I’m a firm believer in seeing the funny side to things and turning negatives into positives. I’ve been reminiscing today about when I lived in Italy and my father arranged for me to see a counsellor. After having an initial session with a psychiatrist I was referred to a counsellor in the hospital. I still have vivid memories of being sat in her dim office; the curtains were drawn so there was barely any light. She sat smoking a fag and asked me a few questions, which I struggled to answer. I felt so uncomfortable in that bleak room, there were awkward silences and she didn’t make me feel at ease. Also, even though I speak fluent Italian, it just wasn’t the same having therapy in another language. For some reason I returned for another session and it was even worse, the counsellor sat slouched in her chair pulling her fringe down over her eyes! Needless to say, I didn’t return to her as it just wasn’t going anywhere.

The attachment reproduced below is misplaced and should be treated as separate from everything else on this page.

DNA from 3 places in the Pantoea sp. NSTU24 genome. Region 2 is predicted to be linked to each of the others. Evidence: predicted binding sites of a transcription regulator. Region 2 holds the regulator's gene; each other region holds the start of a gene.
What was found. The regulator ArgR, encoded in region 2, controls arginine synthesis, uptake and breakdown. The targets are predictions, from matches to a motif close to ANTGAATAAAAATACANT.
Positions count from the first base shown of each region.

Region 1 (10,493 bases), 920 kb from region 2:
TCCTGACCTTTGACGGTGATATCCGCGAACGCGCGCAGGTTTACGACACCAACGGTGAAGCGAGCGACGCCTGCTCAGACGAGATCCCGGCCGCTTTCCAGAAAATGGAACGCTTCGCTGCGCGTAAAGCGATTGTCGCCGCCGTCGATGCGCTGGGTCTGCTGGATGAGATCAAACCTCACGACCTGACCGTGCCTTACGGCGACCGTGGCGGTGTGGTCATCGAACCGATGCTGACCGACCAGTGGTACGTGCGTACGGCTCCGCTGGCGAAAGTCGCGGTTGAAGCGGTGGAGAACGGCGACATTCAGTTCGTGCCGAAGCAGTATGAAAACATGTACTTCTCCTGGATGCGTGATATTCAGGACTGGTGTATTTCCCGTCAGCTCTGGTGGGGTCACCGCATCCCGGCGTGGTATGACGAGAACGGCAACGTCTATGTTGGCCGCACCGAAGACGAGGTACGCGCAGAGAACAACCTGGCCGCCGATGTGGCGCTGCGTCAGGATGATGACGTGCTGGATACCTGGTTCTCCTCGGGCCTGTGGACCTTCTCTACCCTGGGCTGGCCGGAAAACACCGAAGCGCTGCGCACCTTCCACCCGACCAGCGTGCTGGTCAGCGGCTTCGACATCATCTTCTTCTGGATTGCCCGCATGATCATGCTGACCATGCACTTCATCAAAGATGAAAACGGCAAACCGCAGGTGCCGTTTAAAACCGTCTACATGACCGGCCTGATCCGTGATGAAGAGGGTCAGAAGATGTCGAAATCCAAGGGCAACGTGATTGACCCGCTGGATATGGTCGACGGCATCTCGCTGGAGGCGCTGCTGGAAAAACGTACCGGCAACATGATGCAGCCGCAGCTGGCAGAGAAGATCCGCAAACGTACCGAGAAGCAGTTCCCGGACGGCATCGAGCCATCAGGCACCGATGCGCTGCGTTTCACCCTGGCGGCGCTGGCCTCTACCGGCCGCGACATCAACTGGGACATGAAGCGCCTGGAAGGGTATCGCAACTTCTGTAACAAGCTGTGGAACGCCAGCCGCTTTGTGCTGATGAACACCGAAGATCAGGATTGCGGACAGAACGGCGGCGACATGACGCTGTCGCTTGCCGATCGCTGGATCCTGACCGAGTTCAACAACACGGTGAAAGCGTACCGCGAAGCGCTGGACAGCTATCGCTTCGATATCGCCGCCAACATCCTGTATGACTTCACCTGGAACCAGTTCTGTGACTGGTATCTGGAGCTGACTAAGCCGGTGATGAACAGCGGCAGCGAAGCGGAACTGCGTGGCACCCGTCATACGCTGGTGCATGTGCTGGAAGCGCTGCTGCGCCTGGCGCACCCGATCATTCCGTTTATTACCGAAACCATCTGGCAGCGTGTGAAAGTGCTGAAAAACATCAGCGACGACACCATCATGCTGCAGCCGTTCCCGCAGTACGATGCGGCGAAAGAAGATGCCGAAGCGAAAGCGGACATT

Fortunately, when I started having therapy in the UK I had an amazing counsellor called Joanne. I’ll never forget her and how she helped me get through that terrible time in my life. I remember in my first session I said to her, “I don’t think I’ll ever get over this.” Obviously I did because in our last session she said to me, “You came here like a little girl but you’re leaving like a woman.” She was so right, I had come a long way in my healing and she had observed it every week. What made her not just a good counsellor but a great counsellor is the fact that I could tell she genuinely cared and was concerned. I also liked the fact that, like me, she has a sense of humour which is so important in life. I remember when we were preparing for my confrontation and I was a bit concerned that the abuser could get violent, she replied: “What’s an old man going to be able to do?” We laughed together and I felt great. I often laugh out loud when alone but I don’t care if people think I’m crazy, at least I can laugh at myself.